By Damon Kitney


Warren Buffett calls it “Woodstock for Capitalists”, the annual shareholder weekend for his Berkshire Hathaway group that draws more than 40,000 people to Omaha, Nebraska to hear from one of the world’s most revered investors and his vice chairman, the now 96-year-old Charlie Munger.

Twenty years ago Ian Darling and Mark Nelson, directors of $10bn Sydney boutique investment manager Caledonia Investments, famously made a video of the same name about their annual excursions to Omaha.

November 10 was the 20th anniversary of its first screening, so Darling and Nelson watched it again last week to reminisce.

“It hasn’t aged all that well I have to say. It was really about the old Bing Crosby, Bob Hope, The Road to Mandalay or something. This was like Ian and Mark on the road to Omaha to see Warren and Charlie,” says Nelson, in one of the only wide-ranging public interviews of his life.

“But the film I suppose it really did get us to think more about the whole style of investing of these people. And I’ve remained very close to Charlie. In fact I spoke to him last night. I speak to him every week, every Tuesday night on a Zoom call. And he’s 96, which is phenomenal, and still as sharp as tack, which is great. So I had a good chat to him last night about various things, getting his take on the (US) election and stuff like that. They’re terrific people.”

Following Buffett’s style of high-conviction investing has underpinned Caledonia’s investment philosophy since it was formed in 1992 as a vehicle to manage the inherited wealth of John Darling, a 19th century Scottish immigrant to Australia who founded a wheat and flour milling business.

Ian Darling’s cousin Michael also bankrolled the business in its early years, before the later recruitment of star investment managers Will Vicars and Michael Messara.

Today Caledonia is one of the Future Generation Global (FGG) Company’s numerous pro-bono fund managers.

Speaking with Future Generation Global chief executive Louise Walsh on a podcast, Mark Nelson — now Caledonia’s chairman — says the firm’s very high concentration portfolio has given him a “hollow pit in the stomach” at times of extreme market volatility.

“When you’ve got big positions like that our portfolio can swing all over the place but we believe that over the long term with the research we’ve done and our conviction on those investments is enough to make us keep holding on. And if they actually go down for no particularly obvious reason we can buy some more if we can,’’ he says in the Conversations with Future Generation podcast.

“All of us have the majority of our own money in the fund, which while that’s a bit scary, it’s also quite reassuring and comforting too in a funny sort of way. Not just for our investors but also for us because it means that we’ve got confidence in our conviction that we’re going to do this anyway. It’s not like an option. And so we really will work hard at it.”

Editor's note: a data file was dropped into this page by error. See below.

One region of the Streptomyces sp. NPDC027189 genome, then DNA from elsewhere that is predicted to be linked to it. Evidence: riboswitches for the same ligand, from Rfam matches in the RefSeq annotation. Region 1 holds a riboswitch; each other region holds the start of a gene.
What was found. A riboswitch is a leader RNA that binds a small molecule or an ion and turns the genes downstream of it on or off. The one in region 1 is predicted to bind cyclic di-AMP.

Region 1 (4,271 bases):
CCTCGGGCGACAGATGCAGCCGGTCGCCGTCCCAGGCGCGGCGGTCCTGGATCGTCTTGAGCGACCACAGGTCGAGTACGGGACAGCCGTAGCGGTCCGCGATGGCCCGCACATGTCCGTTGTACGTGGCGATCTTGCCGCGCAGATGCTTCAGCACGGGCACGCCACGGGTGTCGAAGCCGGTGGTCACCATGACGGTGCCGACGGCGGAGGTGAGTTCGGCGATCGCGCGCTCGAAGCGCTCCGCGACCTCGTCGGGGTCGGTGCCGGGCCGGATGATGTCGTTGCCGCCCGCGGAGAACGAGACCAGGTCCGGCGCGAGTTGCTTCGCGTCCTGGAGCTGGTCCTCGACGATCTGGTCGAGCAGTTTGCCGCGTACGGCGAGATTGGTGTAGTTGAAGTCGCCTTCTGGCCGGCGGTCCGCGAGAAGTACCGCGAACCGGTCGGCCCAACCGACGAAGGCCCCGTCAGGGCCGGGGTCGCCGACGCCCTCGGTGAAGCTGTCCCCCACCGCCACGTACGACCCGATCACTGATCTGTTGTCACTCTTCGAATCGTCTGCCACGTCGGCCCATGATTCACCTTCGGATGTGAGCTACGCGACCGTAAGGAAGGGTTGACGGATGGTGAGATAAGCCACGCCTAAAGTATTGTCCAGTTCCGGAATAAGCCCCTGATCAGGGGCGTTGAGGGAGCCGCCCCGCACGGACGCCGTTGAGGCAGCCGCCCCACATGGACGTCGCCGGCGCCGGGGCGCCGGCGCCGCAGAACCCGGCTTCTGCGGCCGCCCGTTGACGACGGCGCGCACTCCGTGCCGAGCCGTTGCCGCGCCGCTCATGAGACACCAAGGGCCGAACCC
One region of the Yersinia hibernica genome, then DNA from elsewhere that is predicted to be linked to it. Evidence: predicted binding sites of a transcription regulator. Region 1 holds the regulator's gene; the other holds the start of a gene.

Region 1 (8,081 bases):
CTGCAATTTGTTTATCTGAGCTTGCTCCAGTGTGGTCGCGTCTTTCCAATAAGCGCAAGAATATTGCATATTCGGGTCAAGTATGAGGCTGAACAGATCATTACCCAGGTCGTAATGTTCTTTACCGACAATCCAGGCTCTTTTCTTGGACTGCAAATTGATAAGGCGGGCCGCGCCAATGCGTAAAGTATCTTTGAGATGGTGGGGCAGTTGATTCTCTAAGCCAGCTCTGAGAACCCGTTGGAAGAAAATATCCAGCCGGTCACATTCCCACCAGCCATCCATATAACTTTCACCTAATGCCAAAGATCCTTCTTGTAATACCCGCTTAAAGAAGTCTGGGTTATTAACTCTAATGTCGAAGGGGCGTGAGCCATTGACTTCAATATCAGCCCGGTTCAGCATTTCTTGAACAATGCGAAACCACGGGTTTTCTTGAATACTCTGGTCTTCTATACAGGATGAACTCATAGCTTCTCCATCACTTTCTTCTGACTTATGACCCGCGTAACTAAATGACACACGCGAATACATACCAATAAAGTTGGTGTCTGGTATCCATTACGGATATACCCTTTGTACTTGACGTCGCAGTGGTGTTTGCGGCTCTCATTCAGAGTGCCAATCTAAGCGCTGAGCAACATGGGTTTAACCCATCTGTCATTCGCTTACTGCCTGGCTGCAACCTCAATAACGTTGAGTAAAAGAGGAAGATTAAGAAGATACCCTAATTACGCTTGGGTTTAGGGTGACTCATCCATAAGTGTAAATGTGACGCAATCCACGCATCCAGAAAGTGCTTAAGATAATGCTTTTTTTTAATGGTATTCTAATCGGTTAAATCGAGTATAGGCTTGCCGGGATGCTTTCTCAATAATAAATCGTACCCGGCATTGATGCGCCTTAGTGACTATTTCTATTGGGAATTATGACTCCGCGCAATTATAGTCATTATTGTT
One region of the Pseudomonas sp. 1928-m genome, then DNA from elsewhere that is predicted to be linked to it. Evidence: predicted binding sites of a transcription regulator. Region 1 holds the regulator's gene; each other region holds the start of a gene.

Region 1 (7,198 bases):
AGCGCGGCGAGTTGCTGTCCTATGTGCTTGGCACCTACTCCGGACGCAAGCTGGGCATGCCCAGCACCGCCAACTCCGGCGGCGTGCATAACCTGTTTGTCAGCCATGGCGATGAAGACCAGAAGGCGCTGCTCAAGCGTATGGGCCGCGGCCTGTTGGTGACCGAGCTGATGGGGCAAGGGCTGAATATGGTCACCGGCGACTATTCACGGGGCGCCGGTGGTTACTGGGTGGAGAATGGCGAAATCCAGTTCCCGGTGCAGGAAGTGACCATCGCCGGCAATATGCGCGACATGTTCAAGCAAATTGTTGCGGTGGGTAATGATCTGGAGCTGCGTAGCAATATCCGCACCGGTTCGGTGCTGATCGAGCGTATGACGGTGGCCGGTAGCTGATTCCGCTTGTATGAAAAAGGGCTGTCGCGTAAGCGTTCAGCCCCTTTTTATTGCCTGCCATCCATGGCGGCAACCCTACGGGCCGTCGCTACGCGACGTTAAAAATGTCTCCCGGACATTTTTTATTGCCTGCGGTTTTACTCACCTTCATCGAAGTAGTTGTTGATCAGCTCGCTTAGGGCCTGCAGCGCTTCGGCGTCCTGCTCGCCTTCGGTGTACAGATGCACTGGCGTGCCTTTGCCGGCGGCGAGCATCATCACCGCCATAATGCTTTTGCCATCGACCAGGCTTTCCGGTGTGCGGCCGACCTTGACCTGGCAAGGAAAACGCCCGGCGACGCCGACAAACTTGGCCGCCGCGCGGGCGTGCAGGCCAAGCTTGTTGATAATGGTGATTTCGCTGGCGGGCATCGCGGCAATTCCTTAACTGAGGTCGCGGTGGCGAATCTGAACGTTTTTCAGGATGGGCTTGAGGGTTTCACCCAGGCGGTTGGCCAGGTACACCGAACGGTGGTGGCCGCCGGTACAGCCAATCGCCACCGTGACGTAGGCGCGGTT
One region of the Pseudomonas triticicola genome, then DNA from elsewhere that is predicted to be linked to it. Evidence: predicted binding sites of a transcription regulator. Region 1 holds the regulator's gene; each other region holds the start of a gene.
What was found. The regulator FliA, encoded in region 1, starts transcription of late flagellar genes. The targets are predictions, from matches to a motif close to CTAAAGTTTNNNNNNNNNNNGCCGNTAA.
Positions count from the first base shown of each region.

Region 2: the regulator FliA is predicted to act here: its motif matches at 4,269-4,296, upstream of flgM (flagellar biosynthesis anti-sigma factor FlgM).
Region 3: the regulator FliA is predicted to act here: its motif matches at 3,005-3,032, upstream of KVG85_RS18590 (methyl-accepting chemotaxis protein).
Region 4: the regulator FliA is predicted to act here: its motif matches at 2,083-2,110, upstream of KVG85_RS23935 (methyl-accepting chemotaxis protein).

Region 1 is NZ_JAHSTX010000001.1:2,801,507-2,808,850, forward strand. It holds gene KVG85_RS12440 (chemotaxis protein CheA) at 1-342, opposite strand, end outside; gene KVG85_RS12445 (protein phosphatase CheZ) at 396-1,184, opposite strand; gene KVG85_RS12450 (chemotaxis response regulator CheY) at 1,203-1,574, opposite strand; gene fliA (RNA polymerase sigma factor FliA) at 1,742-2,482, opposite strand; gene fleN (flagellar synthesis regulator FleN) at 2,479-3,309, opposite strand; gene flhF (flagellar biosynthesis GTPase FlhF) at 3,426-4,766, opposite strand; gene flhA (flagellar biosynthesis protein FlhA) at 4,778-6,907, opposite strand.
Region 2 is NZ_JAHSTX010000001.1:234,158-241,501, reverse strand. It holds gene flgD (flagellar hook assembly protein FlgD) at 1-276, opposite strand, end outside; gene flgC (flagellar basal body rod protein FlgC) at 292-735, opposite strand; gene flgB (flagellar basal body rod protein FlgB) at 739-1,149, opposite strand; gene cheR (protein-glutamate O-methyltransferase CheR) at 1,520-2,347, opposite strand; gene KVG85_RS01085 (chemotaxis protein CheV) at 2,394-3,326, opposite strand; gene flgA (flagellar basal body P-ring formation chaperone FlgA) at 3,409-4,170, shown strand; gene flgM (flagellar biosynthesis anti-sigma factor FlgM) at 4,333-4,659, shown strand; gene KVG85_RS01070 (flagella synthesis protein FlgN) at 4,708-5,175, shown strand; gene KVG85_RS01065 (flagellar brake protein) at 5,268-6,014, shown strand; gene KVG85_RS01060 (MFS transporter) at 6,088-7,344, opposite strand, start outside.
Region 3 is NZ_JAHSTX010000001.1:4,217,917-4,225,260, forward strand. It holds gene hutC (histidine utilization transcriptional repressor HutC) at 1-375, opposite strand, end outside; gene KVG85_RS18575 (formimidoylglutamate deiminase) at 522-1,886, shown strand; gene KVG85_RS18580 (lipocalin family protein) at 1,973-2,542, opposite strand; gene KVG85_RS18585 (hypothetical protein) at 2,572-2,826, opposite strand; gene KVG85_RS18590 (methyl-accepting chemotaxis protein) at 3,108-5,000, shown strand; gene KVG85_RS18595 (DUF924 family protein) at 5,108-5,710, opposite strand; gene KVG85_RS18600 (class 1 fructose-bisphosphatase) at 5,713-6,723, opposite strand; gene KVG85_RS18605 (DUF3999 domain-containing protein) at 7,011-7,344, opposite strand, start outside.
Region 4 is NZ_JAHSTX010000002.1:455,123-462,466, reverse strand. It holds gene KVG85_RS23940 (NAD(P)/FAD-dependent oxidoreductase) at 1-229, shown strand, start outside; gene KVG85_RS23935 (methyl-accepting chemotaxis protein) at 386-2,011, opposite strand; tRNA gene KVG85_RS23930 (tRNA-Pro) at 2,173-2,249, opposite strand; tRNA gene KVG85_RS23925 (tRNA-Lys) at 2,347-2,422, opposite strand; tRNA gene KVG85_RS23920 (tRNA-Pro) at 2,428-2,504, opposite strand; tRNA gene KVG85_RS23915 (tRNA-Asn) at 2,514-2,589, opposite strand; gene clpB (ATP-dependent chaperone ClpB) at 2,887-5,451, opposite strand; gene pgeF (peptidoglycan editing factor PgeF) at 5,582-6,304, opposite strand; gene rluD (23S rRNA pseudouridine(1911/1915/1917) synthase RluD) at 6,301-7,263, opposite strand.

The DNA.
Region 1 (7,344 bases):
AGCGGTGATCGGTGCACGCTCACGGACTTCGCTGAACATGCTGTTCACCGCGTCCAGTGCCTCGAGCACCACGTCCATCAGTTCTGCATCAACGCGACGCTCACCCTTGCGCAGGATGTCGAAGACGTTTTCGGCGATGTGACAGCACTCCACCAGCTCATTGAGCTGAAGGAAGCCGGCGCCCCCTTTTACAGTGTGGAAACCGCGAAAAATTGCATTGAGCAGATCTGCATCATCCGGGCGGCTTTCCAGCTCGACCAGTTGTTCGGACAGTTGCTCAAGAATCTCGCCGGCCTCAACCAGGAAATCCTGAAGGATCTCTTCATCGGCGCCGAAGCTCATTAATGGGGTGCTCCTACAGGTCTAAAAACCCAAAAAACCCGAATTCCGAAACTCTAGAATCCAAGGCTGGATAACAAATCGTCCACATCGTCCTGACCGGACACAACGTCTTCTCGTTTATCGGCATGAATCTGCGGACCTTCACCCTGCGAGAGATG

In more recent years Caledonia has also started taking short positions on stocks, which Nelson says has made its portfolio more resilient.

Its all-in philosophy has paid handsome dividends over the past year.

Caledonia delivered a 28 per return from its flagship Global Fund in the June quarter, taking its annual return for the financial year to 38 per cent.

Its combined strategy performance of its Global Fund and its Global Co-Invest fund was up 38 per cent in the June quarter and up 31 per cent for the financial year, after fees.

Caledonia’s three big investments are in US online real estate group Zillow — alongside local billionaire Gretel Packer — online food delivery giant Grubhub and Canadian online gaming firm Flutter Entertainment, which last year merged with The Stars Group and is best known as the owner of bookmakers Paddy Power and Betfair.

In July Caledonia made its first move into the global music sector by taking a strategic shareholding in Warner Music, the biggest Wall Street float since the onset of COVID-19.

Nelson says there are three core things that are fundamentally important in equity investment. He regularly repeats this mantra to young fund managers.

“The first one if you can do it is to only restrict yourself if you like or only concern yourself with investments of absolutely high quality. And that has many facets to that. It is the quality of the business you’re investing in, and it’s also the price you’re getting in at which actually limits your risk obviously in terms of what you can do and hopefully it maybe maximises your return. So if you can really wait for those high-quality ones,’’ he says.

“If something’s a bit iffy, if you sort of go ‘oh, not quite sure’, don’t do it. Wait for the ones that you actually think it’s a no brainer. You know you’re buying a dollar for 50c or something and it’s got growth. They’re the ones you’re looking for. So if you can have the discipline to only deal in those ones and wipe the others out of your mind, not even bother with them, that’s a great start.” Nelson’s second point is to understand the rarity of a good investment: “They don’t just fall off the trees,” he says.